I recently wrote in the Sydney Morning Herald about the ever-increasing arrival of the Shock Doctrine in Australia and Asia-Pacific. Privatisation running riot.
George Monbiot writes about the same problems facing Britain:
We’ve been staring at the wrong list. In an effort to guess what will hit us tomorrow, we’ve been trying to understand the first phase of the British government’s assault on the public sector: its bonfire of the quangos. Almost all the public bodies charged with protecting the environment, animal welfare and consumers have been either hobbled or killed(1). But that’s only half the story. Look again, and this time make a list of the quangos which survived.
If the government’s aim had been to destroy useless or damaging public bodies, it would have started with the Commonwealth Development Corporation. It was set up to relieve poverty in developing countries, but when New Labour tried, and failed, to privatise it, the CDC completely changed its mission. Now it sluices money into lucrative corporate ventures, while massively enriching its own directors. Private Eye discovered that in 2007 this quango paid its chief executive just over a million pounds(2). The magazine has also shown how the CDC has become entangled in a series of corruption cases(3). Uncut. Unreformed.
The same goes for the Export Credit Guarantee Department. The ECGD effectively subsidises private corporations, by underwriting the investments they make abroad. At one point, 42% of its budget was spent on propping up BAE’s weapons sales(4). It also pours money into drilling for oil in fragile environments(5,6). A recent court case showed how it has underwritten contracts obtained with the help of bribery(7,8). Uncut. Unreformed.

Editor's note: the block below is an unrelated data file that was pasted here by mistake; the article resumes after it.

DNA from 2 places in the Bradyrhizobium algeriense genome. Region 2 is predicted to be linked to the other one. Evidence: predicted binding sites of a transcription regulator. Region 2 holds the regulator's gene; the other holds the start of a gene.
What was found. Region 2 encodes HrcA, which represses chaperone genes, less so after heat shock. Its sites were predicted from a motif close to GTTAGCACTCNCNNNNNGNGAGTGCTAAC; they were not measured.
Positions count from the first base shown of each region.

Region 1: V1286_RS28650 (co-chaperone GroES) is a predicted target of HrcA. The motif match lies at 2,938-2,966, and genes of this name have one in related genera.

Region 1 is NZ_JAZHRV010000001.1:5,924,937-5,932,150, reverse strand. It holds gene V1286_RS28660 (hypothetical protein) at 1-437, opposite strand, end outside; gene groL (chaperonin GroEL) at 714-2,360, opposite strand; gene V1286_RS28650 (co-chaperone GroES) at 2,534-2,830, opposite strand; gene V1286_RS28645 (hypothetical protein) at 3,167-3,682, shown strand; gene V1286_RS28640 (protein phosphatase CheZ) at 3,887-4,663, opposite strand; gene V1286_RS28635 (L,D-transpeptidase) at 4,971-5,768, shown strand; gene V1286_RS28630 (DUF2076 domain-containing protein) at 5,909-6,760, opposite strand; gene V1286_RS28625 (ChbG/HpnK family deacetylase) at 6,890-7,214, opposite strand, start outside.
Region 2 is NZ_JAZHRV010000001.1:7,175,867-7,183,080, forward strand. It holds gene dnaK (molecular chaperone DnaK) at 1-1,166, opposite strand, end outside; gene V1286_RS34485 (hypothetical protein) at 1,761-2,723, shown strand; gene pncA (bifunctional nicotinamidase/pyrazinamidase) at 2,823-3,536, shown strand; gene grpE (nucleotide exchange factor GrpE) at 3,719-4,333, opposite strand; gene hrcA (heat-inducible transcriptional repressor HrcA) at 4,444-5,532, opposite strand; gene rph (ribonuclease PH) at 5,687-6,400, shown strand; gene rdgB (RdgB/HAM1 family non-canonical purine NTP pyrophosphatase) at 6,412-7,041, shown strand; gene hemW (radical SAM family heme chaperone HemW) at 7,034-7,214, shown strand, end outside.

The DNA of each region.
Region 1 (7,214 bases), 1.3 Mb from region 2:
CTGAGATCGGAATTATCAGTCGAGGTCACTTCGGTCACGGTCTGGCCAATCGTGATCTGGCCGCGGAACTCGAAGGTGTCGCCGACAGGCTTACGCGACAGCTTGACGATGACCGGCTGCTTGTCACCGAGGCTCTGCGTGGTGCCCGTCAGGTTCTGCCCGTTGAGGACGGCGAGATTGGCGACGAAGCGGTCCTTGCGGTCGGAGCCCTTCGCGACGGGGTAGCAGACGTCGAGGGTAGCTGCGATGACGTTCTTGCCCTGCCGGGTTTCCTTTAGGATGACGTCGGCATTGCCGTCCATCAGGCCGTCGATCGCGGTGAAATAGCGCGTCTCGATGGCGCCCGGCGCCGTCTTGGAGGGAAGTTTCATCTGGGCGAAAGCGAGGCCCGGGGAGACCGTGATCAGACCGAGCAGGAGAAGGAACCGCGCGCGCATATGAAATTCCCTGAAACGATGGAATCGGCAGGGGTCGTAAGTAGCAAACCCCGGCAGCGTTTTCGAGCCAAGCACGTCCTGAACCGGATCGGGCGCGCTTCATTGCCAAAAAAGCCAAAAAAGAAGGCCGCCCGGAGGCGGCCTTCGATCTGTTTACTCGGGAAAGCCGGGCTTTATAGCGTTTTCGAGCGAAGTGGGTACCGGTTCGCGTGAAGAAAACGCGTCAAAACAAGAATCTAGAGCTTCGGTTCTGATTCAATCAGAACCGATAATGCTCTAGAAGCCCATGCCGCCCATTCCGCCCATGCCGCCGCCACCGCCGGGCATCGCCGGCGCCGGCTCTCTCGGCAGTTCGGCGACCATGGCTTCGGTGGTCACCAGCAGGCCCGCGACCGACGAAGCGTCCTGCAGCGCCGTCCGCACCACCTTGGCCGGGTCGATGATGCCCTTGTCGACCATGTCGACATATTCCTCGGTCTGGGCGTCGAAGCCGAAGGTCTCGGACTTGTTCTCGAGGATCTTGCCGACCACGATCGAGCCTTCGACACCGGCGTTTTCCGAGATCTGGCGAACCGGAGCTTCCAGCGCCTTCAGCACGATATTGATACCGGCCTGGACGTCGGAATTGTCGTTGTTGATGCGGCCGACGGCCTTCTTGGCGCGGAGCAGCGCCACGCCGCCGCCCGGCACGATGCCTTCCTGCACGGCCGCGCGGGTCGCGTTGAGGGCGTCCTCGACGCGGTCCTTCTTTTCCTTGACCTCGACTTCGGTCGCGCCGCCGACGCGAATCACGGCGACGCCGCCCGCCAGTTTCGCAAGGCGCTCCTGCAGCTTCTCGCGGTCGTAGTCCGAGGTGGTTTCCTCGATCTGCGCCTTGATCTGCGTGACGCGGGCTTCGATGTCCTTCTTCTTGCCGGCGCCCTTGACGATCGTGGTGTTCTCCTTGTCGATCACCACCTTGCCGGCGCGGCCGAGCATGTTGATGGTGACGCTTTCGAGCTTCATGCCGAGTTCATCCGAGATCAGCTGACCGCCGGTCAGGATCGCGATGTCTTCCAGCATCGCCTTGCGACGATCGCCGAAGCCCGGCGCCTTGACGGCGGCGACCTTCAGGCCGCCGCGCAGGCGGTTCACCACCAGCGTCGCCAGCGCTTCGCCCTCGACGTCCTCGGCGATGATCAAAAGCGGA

The Sea Fish Industry Authority exists “to help improve profitability for the seafood industry”(9). Though it is a public body, all but one of its 11 directors work for either the fishing industry or food companies(10). They seek to “promote the consumption of seafood”(11), to “champion the industry in public debates”(12) and to “influence the regulatory process” in the industry’s favour(13). Uncut. Unreformed.
Can you see the pattern yet? Public bodies whose purpose is to hold corporations to account are being swept away. Public bodies whose purpose is to help boost corporate profits, regardless of the consequences for people and the environment, have sailed through unharmed. What the two lists suggest is that the economic crisis is the disaster the Conservatives have been praying for. The government’s programme of cuts looks like a classic example of disaster capitalism: using a crisis to re-shape the economy in the interests of business.